Indonesian protesters pour 700 kg of mud outside welfare ministry to protest torrent

Protesters dumped a truckload of mud outside Indonesia's welfare ministry Wednesday to demand more help for thousands of people affected by a mud flow that swamped a large swath of Java island.

The sludge was collected from the torrent, which began surging from the ground four months after an accident at a gas well owned by a company linked to the family of Welfare Minister Aburizal Bakrie.

It has since swamped four villages and sent more than 10,000 people fleeing from their homes. Some 270 hectares (665 acres) of land have been inundated or abandoned because of safety reasons.

"This is out of control and not enough is being done to stop it," said Emmy Hafild, executive director of Greenpeace Southeast Asia, the environmental group that held the protest. "Bakrie should not run away from his responsibilities."

Police say they plan to file criminal charges against nine employees from Lapindo Brantas over the disaster, alleging its drilling activities triggered the mud and that it failed to respond to the torrent in the correct way.

The company says seismic activity might have caused the mud to break the surface.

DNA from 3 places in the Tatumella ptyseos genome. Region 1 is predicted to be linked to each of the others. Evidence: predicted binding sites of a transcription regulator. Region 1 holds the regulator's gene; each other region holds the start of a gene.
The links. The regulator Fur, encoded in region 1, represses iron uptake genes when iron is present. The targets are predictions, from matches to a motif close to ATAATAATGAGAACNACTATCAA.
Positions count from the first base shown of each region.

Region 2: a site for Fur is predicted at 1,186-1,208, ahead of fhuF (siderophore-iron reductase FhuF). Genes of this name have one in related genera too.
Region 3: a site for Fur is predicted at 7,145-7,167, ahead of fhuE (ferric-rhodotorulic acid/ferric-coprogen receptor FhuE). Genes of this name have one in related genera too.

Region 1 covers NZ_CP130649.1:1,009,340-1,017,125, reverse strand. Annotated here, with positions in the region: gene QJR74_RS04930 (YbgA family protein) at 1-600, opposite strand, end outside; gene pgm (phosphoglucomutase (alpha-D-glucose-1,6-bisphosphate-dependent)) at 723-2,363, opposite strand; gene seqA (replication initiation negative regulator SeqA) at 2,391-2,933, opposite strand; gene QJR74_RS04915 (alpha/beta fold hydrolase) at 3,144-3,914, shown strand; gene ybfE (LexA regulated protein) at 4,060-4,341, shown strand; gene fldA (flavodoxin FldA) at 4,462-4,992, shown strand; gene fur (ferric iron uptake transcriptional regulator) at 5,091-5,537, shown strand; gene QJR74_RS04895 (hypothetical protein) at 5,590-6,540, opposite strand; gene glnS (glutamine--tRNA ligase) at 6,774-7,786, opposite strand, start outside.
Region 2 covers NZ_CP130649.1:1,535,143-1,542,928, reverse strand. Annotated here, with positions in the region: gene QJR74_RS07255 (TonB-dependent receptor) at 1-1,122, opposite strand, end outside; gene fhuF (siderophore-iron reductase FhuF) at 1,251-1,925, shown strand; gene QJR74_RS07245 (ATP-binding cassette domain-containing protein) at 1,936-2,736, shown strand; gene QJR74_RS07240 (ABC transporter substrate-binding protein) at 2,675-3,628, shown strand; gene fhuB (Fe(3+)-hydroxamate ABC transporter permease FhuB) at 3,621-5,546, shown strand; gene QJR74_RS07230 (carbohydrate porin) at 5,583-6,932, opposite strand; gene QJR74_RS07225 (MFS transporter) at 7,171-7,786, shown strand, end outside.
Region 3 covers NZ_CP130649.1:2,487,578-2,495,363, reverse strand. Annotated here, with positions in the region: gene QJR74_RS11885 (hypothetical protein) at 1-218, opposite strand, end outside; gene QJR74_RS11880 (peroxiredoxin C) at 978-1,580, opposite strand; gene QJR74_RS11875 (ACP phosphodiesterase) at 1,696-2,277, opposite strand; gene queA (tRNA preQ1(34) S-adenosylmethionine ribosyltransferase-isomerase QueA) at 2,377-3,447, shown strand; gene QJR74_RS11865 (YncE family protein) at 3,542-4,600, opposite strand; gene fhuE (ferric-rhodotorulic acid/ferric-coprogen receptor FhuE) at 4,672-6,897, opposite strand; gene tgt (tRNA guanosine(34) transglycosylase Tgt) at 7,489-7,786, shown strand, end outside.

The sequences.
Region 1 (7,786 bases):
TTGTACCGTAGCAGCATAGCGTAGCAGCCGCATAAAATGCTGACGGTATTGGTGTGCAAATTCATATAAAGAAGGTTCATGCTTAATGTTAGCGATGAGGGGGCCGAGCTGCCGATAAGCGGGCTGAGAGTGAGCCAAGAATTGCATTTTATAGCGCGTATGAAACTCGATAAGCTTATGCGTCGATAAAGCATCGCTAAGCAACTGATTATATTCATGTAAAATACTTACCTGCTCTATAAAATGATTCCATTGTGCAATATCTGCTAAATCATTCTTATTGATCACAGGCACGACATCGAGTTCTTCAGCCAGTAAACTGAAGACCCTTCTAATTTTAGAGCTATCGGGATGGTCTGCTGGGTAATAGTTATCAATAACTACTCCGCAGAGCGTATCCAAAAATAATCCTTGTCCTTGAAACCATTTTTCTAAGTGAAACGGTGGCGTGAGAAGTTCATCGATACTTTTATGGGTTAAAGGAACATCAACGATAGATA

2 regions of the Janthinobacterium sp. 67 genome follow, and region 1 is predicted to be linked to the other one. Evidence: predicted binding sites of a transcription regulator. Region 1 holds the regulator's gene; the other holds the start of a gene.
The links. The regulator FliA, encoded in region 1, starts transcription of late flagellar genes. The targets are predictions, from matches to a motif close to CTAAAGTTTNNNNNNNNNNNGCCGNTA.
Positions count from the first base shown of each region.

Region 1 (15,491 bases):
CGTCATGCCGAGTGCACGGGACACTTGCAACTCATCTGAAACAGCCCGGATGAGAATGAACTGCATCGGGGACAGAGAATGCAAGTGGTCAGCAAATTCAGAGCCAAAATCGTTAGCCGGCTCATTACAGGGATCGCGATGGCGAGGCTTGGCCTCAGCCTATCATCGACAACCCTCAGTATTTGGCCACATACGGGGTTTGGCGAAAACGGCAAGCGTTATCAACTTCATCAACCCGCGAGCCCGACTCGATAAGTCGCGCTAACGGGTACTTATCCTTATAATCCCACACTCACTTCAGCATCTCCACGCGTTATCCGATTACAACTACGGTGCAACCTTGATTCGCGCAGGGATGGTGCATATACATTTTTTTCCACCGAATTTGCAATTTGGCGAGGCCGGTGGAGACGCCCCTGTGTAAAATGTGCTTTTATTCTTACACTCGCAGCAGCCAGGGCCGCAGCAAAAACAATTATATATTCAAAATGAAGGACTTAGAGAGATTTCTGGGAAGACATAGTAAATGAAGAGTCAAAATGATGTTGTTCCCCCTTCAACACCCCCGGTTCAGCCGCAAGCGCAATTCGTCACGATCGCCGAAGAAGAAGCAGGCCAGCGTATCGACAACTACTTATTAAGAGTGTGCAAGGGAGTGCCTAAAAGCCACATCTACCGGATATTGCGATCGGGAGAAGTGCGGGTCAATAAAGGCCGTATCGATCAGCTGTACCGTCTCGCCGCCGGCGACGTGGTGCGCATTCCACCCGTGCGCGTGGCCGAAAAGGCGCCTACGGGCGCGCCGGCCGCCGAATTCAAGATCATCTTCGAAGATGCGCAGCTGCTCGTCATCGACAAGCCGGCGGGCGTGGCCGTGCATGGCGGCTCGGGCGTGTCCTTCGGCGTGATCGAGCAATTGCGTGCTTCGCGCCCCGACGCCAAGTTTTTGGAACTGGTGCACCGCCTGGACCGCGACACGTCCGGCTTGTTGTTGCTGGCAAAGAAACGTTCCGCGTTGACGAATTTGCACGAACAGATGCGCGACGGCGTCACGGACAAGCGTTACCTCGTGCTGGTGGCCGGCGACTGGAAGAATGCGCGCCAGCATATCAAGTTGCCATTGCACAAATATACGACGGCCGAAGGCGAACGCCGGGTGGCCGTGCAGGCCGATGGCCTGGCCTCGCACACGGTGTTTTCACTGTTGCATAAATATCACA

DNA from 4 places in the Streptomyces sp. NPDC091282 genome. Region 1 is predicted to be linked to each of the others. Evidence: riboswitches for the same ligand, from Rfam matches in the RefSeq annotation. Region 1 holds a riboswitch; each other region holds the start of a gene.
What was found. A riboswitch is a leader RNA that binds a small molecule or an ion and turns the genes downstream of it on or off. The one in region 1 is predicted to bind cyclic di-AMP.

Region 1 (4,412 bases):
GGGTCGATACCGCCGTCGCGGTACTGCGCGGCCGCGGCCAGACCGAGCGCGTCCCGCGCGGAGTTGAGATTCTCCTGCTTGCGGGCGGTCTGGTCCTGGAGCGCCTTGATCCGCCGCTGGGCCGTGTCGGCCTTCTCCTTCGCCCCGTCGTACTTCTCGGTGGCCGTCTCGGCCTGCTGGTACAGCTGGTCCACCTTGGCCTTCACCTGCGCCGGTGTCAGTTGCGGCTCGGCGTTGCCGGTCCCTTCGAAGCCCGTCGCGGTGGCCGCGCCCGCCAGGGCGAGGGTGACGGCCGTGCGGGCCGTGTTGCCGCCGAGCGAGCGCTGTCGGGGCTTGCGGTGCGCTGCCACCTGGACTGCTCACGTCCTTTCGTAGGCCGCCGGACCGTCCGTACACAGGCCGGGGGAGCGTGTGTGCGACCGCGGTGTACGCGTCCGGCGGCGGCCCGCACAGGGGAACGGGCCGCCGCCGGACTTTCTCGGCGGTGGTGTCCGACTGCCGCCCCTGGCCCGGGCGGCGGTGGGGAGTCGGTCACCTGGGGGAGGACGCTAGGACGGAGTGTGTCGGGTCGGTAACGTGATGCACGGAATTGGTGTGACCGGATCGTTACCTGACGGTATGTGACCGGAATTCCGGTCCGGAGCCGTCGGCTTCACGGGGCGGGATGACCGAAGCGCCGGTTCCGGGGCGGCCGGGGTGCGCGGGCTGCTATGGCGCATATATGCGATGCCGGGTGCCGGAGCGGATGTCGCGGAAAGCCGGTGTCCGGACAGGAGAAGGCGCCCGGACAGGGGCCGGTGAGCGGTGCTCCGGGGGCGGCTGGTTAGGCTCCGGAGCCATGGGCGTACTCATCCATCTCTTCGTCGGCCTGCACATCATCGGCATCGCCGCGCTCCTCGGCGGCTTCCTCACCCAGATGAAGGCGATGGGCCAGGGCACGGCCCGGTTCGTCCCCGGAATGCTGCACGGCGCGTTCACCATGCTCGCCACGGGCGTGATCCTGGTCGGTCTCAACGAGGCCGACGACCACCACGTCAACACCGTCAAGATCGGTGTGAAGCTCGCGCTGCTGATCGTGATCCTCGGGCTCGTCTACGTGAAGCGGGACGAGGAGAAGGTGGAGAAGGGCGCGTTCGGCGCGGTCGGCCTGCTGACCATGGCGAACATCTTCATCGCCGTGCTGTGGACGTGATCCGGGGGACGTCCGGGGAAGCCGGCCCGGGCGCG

Police did not try to stop the protesters from pouring about 700 kilograms (1,540 pounds) of mud on the sidewalk outside the ministry. Some of the demonstrators carried a banner saying "Stop your mud Mr. Bakrie or your mud will stop you!"

Bakrie, who is also one of Indonesia's wealthiest businessmen, has been quoted as saying the mud flow was not his responsibility. The family company, Lapindo Brantas, has paid emergency payments to the homeless and is building an ever-expanding network of dams to contain the mud.

Geologists fear the so-called mud volcano may be unstoppable, meaning those people already made homeless and possibly thousands more still threatened by the mud may have to be permanently relocated, reports AP.

Public Works Minister Djoko Kirmanto said Tuesday the president would likely decide to pipe the mud into the sea, despite concerns it may disturb marine life. Tests have shown the mud is not especially dangerous to human health.

"Do we want to save humans or fish?" Kirmanto told reporters. "If we choose saving fish, it means that more villages will sink."